Decades after exit, Tata Group expresses interest in Air India
One of India's largest conglomerates, the Tata Group, has submitted an expression of interest for acquiring the beleaguered national carrier Air India. The latest development assumes significance as Tatas had quit Air India in 1953, seven years after Tata Airlines was named Air India. Even after the government purchased a majority stake in the carrier, its founder JRD Tata remained the chairman till 1977.
Air India's survival is at stake
Last year, Civil Aviation Minister Hardeep Singh Puri claimed Air India would be forced to shut if it isn't privatized. In May 2018, the first attempt to sell Air India remained unfruitful as no suitors were found. However, this time around, many, including a group of 200 AI employees, are reported to have expressed interest. Ajay Singh of SpiceJet is also eyeing Air India.
Tatas expected to submit financial bid in next 15 days
A report in NDTV said the EoI was submitted to Disinvestment Ministry. The government had set the deadline for 5 pm today. Yesterday, Puri said the ministry would divulge the details when the time is ripe. Notably, the Tata Group has just submitted EoI; no financial bids have been made yet. The company is expected to place financial bids in the next 15 days.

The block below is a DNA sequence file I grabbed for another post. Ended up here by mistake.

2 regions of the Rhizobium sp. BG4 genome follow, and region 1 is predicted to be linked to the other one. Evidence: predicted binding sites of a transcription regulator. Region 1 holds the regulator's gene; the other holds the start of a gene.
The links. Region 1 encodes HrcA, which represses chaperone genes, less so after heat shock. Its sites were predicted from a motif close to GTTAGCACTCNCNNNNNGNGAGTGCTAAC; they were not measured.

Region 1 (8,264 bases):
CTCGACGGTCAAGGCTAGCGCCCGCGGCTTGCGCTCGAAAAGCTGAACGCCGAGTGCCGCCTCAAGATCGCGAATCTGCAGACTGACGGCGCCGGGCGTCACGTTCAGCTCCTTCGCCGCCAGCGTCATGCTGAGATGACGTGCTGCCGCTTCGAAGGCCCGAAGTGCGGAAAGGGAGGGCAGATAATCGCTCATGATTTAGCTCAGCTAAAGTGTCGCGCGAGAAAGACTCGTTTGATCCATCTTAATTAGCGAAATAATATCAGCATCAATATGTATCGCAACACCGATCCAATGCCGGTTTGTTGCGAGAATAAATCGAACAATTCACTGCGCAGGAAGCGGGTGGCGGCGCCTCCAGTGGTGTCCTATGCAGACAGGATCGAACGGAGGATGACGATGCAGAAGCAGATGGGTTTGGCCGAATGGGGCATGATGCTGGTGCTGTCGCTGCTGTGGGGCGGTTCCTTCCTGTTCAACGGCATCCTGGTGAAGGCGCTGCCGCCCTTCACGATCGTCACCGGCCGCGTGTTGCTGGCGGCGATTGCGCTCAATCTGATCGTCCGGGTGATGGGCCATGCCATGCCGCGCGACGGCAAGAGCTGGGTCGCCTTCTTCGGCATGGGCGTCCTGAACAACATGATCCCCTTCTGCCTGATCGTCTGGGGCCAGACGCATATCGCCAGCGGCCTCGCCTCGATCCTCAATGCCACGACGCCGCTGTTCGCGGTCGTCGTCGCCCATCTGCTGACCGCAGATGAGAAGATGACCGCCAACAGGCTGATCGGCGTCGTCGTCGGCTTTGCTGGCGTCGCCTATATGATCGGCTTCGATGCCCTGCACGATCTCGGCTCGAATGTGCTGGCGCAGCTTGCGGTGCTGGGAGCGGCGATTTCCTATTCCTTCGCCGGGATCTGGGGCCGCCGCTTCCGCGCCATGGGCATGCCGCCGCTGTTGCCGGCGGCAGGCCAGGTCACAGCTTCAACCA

New owner will have to clear Rs. 23,286cr of debt
Once a bidder is finalized, they will be asked to pay Rs. 23,286 crore of the total Rs. 60,000 crore debt of the airline. The remaining money will be transferred by the Centre into Air India Assets Holding, a special purpose vehicle. As per reports, the Tata Group has expressed interest through AirAsia India, where it owns a majority stake.
Reportedly, Singapore Airlines isn't interested in AI's privatization
Tata Sons is already a part of the aviation business, as it runs a full-service carrier, Vistara, along with Singapore Airlines. The company's partner, Singapore Airlines, chose against participating in the privatization, as it would increase its mounting financial woes. This year, the Southeast Asian company reported its biggest quarterly loss as the coronavirus pandemic spelled doom for the travel sector.